How Reinventing The Wheel Can Benefit a Small Business
By contrast, I have never heard anyone ask: “Why aren’t we trying to reinvent the wheel?” Until recently, I’d never read of anyone proposing such an idea or its non-transport equivalent.
But times have changed. Those new masters of the universe sitting in Silicon Valley are setting out their stalls by asking that very question. Indeed, the main influencers of the Silicon Valley culture - the would-be investors - consciously require wheel reinvention and the like. Elon Musk, he of PayPal and the Tesla electric car, has complained: “We wanted flying cars and what we got was 140 characters.”
It has been suggested that we are living in an era when the dreams of science fiction are starting to be reality. I can state with confidence that Dan Dare and his chums in The Eagle comic had Elon Musk’s flying cars 50 years ago. Captain Kirk’s communicator? The ubiquitous mobile phone - some have even been designed to look like it. Worldwide, free, instant communication anyone? That would be email and social media.
Hence, some science fiction has become so commonplace we don’t even think about it any more. In effect, we are reinventing the wheel all the time and simply absorbing such inventiveness into our daily lives.
But hold on a minute, I hear you say. This is a small business I’m running. We don’t have any wheels that need reinventing or could be reinvented. Are you sure?
The reality is that, unlike Silicon Valley, much of business doesn’t have a remit to be inventive. In the process companies aren’t doing their marketing properly, because new product development is essentially one of two things - a response to customers’ needs and wants or something that nobody knew they wanted until they saw or tried it. The former is classic marketing; the latter is more like entrepreneurialism.
Let’s consider some examples. One of the world’s most successful companies is McDonald’s. Its best-selling product by a margin is the Big Mac. In a company that big, you’d expect the Big Mac to have been developed by a team of researchers, food scientists and marketing specialists. And you’d be wrong.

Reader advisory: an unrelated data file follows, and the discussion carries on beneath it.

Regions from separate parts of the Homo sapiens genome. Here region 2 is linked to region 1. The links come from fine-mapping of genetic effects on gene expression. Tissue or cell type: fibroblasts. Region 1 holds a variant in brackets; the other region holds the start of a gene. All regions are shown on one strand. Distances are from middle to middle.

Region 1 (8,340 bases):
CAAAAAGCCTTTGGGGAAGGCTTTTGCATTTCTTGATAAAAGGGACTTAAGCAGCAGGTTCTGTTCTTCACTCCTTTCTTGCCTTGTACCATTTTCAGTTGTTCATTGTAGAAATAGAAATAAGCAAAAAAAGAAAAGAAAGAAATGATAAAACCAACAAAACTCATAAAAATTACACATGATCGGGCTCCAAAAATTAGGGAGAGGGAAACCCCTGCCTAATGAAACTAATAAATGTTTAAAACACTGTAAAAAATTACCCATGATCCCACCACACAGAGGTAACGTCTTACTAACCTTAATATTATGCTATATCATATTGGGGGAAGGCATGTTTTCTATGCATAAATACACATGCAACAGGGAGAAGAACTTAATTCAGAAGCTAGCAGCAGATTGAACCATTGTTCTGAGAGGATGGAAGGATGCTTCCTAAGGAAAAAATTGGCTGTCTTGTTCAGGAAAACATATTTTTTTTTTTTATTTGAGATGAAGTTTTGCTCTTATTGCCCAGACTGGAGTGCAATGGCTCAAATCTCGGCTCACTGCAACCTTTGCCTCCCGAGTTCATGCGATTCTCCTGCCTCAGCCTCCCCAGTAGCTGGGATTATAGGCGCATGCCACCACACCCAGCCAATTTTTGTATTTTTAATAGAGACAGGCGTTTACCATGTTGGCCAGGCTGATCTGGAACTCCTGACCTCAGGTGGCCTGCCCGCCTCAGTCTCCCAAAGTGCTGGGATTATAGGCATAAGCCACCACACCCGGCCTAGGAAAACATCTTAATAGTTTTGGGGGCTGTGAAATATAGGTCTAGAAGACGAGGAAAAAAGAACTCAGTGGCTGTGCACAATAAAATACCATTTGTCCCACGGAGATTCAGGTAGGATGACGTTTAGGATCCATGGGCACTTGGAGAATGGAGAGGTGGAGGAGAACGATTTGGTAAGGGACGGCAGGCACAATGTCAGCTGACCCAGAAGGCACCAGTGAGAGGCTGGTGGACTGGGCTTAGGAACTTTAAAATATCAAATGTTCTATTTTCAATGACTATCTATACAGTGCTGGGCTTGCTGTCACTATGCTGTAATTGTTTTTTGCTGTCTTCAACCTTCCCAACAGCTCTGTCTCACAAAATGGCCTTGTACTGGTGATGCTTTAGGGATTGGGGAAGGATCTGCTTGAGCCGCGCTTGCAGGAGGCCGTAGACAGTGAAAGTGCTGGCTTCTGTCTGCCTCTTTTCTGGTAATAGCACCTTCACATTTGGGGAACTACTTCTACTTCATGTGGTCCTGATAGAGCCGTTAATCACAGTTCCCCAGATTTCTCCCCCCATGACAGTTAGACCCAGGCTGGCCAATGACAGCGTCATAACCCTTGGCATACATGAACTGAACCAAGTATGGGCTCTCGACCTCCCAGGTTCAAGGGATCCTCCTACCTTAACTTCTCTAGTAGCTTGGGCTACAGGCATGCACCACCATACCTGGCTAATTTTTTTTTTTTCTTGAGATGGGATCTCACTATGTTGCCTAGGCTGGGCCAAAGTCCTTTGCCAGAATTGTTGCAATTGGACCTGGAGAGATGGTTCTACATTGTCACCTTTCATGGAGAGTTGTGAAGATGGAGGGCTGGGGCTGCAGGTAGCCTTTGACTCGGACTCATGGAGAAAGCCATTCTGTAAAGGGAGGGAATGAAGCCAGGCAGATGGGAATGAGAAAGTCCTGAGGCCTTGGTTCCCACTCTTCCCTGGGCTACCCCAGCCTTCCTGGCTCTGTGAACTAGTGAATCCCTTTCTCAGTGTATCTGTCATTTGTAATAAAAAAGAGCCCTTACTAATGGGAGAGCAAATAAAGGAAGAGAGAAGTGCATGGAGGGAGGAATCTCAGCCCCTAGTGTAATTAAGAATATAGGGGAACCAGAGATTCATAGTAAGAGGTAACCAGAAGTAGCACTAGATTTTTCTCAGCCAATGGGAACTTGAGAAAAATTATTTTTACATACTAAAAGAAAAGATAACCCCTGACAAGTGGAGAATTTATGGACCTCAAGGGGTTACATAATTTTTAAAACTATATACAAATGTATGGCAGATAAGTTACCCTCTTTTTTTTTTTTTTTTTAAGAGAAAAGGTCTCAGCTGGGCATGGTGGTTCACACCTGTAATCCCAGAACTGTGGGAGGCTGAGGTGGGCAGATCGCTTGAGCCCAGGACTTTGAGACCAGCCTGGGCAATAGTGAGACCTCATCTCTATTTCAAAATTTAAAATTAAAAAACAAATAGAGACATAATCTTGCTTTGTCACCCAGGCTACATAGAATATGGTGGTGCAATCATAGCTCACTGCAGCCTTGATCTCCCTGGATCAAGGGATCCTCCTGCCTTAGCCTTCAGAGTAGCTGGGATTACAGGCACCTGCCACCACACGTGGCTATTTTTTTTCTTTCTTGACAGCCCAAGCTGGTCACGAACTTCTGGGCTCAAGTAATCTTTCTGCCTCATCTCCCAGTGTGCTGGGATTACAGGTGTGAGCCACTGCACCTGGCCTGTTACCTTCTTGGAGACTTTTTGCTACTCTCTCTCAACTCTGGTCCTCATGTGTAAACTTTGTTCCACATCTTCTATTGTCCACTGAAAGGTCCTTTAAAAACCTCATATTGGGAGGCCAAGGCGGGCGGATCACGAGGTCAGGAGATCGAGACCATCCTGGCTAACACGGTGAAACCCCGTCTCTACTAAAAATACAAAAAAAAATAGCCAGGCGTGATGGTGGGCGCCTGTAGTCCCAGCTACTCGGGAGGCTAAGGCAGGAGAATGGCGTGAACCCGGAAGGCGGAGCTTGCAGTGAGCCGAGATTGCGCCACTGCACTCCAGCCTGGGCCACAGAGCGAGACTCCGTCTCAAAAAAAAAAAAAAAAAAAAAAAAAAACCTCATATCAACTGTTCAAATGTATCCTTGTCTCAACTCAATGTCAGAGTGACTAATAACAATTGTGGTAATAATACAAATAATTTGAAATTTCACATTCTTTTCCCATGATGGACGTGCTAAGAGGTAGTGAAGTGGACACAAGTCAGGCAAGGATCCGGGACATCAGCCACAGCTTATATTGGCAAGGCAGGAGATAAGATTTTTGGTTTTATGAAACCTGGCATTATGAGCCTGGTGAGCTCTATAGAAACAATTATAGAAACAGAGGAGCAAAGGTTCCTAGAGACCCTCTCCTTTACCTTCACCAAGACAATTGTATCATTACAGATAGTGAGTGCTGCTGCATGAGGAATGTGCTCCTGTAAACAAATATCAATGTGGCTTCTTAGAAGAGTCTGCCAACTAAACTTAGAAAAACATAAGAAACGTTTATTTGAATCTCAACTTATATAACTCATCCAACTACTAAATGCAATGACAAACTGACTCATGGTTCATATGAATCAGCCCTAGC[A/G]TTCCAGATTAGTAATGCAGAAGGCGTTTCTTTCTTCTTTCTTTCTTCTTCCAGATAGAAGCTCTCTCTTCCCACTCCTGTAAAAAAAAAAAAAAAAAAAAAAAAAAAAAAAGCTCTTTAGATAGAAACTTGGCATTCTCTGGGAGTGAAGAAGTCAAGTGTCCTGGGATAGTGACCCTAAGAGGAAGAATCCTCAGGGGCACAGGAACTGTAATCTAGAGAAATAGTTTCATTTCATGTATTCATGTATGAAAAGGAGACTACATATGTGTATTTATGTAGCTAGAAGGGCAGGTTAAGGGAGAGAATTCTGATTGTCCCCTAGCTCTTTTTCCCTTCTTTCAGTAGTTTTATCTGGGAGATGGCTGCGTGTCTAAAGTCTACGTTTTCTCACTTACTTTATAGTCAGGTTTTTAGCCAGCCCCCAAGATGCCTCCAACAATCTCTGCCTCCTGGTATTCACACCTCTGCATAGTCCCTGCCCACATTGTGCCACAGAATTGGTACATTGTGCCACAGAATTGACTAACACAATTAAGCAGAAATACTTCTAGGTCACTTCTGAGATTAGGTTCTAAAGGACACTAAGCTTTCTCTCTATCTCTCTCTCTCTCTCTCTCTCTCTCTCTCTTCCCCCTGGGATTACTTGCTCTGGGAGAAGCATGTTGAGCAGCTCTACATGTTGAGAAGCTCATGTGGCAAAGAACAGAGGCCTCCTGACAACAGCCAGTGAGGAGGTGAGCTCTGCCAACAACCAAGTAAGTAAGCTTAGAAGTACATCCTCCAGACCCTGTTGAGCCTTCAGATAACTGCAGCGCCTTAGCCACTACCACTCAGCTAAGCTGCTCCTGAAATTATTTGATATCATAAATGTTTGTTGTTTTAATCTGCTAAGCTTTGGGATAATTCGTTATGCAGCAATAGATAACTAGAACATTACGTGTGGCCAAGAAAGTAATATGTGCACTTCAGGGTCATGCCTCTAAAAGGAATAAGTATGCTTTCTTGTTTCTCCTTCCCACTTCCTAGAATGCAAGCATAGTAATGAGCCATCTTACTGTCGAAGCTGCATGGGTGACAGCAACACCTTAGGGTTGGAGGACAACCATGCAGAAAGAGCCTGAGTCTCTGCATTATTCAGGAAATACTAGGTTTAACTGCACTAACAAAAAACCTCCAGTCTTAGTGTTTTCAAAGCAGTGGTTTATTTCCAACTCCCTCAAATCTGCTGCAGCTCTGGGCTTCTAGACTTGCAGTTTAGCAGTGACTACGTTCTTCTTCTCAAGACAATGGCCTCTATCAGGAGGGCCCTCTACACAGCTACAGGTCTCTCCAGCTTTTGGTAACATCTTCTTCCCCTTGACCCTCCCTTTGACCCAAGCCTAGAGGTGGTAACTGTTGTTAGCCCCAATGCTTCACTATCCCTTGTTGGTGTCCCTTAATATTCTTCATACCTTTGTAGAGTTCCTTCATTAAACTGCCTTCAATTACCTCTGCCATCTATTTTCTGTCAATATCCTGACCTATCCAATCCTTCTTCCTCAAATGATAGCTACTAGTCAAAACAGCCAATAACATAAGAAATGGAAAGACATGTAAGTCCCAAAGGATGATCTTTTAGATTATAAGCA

The Big Mac was created by a franchisee called Jim Delligatti, who asked a group of regulars if there was anything they’d like improved. They said they fancied a more substantial burger, so he cut the bun twice put in two patties, some more relish and the rest is history.
There are three important lessons here. First, a good idea doesn’t mind who had it. In plenty of large companies, the Big Mac would have been stillborn because it didn’t come from head office. Also, Jim Delligatti would have had the riot act read for tinkering with his franchise agreement. Second, new product development doesn’t have to cost megabucks - less than a dollar in the case of the Big Mac. Third, ask your customers what they want. It’s free market research and there’s not a lot of that kicking about.
You may be thinking that ‘inventing’ the Big Mac hardly equals reinventing the wheel. At the time, however, it had a big impact on the fast food industry. It demonstrates that products that change a market don’t have to be high-tech and complex.
By contrast, there’s the Dyson bagless vacuum cleaner. Working on a project focused on centrifugal forces, James Dyson wondered if that could be applied to the vacuum cleaner. As we now know, it could be, but it took years and thousands of prototypes before the product came to market.
In the process, some market research was done and, to put it mildly, it was discouraging. The customer was broadly satisfied with the performance of their existing cleaner and not ready to pay far more for a better one. When the customer saw and tried the Dyson product, she changed her mind. Ignoring that research has turned James Dyson into Sir James and a billionaire to boot.